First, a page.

What I did (and didn’t do) on Summer Vacation to get the job of my life.
Finally, school is over, you’ve graduated, and now you can unwind and take a much-deserved rest. If your degree is in accounting, go for it. For those who want a career in advertising, you’re making an error that will take years to overcome.
I’ve counseled many who after experiencing the outcome of “taking a break,” struggle to find a job – any job.
Why? Like musical chairs, there are more players than chairs, and when the music stopped, the break takers are left without a place to sit.
Advertising is a tiny industry, employing only 200,000 people (in a country of 350 million). The number of positions available each year is a small percentage of that. The number of jobs you want, microscopic. Colleges and universities are graduating approximately 40,000 students a year with degrees in graphic design alone.
Taking a break means giving up your chance for the job that can make or break your career.
I get it. You’re tired. It’s been a long, hard slog. You need a break to recharge. Go ahead take one. A week should do it. The recuperative ability of the body is amazingly fast.
Too many are using the “I deserve a break” excuse to their own detriment. That long, hard slog had a purpose. If you disconnect for the summer with the expectation that those jobs are still going to be around, you’ll get an even more extended break. In your parent’s house, so you can hear their queries of why you haven’t gotten a job yet on a daily basis.
Here are three things you need to do, and three things to not do this summer after graduation if you want to start your career on the right path.
1. Take a short break to re-energize. Give yourself a reward. Most people take one-week vacations to recharge. That’s all you need. Go. Have fun. Disconnect. Enjoy.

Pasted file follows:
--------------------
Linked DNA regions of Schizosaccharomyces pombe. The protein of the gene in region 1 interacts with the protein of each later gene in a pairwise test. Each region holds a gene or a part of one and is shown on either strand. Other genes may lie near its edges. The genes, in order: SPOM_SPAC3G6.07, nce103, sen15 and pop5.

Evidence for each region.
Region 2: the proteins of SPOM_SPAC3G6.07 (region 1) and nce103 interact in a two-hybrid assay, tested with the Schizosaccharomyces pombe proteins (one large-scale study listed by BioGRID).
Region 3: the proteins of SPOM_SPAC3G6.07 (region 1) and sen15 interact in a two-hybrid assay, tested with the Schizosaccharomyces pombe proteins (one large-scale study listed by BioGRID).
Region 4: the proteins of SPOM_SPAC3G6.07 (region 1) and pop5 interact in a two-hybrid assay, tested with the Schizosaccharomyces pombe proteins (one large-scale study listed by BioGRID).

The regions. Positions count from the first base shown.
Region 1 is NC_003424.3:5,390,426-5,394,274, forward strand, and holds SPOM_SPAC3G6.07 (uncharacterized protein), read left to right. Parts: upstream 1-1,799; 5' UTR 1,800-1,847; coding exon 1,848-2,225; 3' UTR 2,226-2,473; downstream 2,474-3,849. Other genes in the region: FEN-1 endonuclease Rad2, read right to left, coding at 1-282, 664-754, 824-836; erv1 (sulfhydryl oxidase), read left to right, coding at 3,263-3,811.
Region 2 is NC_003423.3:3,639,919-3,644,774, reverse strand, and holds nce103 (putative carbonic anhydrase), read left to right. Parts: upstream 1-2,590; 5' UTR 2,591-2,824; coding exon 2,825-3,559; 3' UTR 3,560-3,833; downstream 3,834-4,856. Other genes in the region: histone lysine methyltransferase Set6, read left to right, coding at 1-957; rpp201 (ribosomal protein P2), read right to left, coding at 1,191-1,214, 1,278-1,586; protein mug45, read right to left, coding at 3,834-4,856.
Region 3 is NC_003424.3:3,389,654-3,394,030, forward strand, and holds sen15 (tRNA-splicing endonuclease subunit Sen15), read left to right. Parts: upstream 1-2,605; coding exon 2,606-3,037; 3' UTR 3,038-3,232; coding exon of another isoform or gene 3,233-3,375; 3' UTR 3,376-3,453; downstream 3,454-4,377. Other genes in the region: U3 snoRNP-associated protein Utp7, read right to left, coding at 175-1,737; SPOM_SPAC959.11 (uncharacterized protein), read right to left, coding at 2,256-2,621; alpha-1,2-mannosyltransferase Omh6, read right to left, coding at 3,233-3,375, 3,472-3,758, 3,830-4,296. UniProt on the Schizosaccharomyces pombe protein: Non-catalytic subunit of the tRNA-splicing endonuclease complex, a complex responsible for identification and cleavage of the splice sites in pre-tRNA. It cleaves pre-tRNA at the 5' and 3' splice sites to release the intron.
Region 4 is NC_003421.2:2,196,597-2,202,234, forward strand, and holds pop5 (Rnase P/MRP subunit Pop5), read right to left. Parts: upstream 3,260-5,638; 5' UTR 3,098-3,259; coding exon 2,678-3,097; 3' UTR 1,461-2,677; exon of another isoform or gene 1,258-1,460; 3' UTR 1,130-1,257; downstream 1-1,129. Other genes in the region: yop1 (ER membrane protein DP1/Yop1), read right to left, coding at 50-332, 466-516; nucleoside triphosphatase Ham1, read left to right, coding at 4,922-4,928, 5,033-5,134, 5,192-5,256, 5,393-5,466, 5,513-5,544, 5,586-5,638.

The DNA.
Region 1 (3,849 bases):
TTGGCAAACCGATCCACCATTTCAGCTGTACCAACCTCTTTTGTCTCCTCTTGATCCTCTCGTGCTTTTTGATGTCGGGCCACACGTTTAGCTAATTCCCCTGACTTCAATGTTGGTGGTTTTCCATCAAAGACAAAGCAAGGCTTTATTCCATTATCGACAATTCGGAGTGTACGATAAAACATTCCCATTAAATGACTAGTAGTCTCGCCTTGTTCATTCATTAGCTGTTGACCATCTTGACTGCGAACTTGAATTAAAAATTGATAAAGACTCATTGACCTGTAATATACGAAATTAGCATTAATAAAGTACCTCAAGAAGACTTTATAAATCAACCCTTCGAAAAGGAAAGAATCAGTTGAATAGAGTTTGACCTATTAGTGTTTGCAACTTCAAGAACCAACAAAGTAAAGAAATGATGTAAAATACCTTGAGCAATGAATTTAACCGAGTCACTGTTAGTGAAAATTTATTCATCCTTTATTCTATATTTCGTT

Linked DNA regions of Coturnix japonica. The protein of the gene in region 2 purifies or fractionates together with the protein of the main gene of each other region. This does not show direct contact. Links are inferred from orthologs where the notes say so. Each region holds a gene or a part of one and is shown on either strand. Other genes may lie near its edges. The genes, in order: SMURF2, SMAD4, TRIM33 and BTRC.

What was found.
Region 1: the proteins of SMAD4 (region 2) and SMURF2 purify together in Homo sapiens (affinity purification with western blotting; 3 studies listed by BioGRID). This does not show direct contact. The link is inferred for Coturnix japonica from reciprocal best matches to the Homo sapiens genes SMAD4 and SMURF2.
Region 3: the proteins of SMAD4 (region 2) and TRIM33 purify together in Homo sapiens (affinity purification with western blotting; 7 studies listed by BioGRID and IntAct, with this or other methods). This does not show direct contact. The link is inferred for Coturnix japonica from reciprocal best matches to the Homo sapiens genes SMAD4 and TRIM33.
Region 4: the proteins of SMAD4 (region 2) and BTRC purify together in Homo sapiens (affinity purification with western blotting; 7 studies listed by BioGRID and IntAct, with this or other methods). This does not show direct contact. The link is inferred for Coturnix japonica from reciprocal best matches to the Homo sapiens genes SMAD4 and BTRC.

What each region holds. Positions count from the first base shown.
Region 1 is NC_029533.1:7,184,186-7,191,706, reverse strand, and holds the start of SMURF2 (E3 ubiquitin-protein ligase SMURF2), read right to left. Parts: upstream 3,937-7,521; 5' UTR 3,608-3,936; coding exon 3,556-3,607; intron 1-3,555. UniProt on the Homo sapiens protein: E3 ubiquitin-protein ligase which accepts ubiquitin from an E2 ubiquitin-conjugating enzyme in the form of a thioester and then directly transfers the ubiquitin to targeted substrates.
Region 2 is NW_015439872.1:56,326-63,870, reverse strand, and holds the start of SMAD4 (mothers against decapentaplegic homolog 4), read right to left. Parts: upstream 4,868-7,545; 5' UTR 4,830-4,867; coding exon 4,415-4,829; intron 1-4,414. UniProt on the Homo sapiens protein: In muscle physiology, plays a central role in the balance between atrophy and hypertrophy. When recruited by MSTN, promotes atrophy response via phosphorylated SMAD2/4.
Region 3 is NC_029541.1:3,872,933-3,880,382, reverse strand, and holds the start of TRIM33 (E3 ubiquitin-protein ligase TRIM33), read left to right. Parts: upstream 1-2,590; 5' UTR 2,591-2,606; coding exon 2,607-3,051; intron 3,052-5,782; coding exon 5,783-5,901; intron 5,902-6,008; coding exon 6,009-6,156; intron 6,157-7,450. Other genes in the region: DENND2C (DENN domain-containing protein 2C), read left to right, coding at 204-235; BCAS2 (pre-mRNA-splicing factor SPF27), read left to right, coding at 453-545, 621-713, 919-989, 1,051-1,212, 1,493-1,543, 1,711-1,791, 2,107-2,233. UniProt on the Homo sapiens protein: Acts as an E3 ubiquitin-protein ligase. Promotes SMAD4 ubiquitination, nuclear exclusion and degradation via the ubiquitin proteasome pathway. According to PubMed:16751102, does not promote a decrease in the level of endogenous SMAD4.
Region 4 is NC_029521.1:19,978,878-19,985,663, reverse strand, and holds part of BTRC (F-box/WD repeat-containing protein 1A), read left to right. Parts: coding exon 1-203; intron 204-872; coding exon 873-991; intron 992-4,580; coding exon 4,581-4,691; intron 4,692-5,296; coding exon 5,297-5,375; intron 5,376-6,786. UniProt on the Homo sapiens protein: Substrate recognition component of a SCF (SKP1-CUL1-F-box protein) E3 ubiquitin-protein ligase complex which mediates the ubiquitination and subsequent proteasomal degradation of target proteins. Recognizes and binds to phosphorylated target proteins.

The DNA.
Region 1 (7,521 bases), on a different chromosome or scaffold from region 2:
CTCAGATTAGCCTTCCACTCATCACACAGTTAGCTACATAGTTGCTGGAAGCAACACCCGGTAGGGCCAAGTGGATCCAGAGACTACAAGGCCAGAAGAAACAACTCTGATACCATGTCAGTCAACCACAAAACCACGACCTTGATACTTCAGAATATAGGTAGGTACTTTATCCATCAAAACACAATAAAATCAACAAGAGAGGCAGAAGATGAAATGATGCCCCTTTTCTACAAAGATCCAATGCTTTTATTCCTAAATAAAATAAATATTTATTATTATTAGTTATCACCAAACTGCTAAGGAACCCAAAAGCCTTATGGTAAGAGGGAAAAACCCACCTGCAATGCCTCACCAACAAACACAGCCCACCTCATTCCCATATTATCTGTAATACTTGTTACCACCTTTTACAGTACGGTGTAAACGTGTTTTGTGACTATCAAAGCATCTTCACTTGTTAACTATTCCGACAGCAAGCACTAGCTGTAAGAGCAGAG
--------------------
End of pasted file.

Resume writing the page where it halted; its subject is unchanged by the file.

2. Make getting the right job, your current situation. Make an office. Work there every day to get the job you really want. Start early. Quit late. You won’t be at that job long if you do.
3. Create a job search plan in three steps: 1. Determine who is doing the work you want to be doing. 2. Align your portfolio, resume and cover letters to fit those employers. 3. Connect via email, LinkedIn, etc., and don’t give up. Cordial persistence pays off.
Three not to do:
1. Do not get overwhelmed. All the “dos” above can make you think there isn’t enough time, primarily when the summer draws closer to the end. Chip away a little a day. Put a half-hour to an hour each day to do something for your career. Read. Learn. Contact. A little each day gets a lot accomplished.
2. Do not stop contacting people that can hire you. Summer is a time when a lot of people are out. But it is also a time when things can slow down, and people have time to take a look at your work or chat with you about your interest in their company. Keep trying until someone will see you. Prepare and make a great impression. Next year, they may be interviewing you again.
3. Do not think your almost finished. Entering your last year of school can tempt you to ease on your effort. Fewer classes and general malaise can cause you to coast. If you do, the ones that don’t are going to get the job you want. Use the lighter load to pour on the effort to build an impressive portfolio, prepare a job search plan and practice to nail your interviews.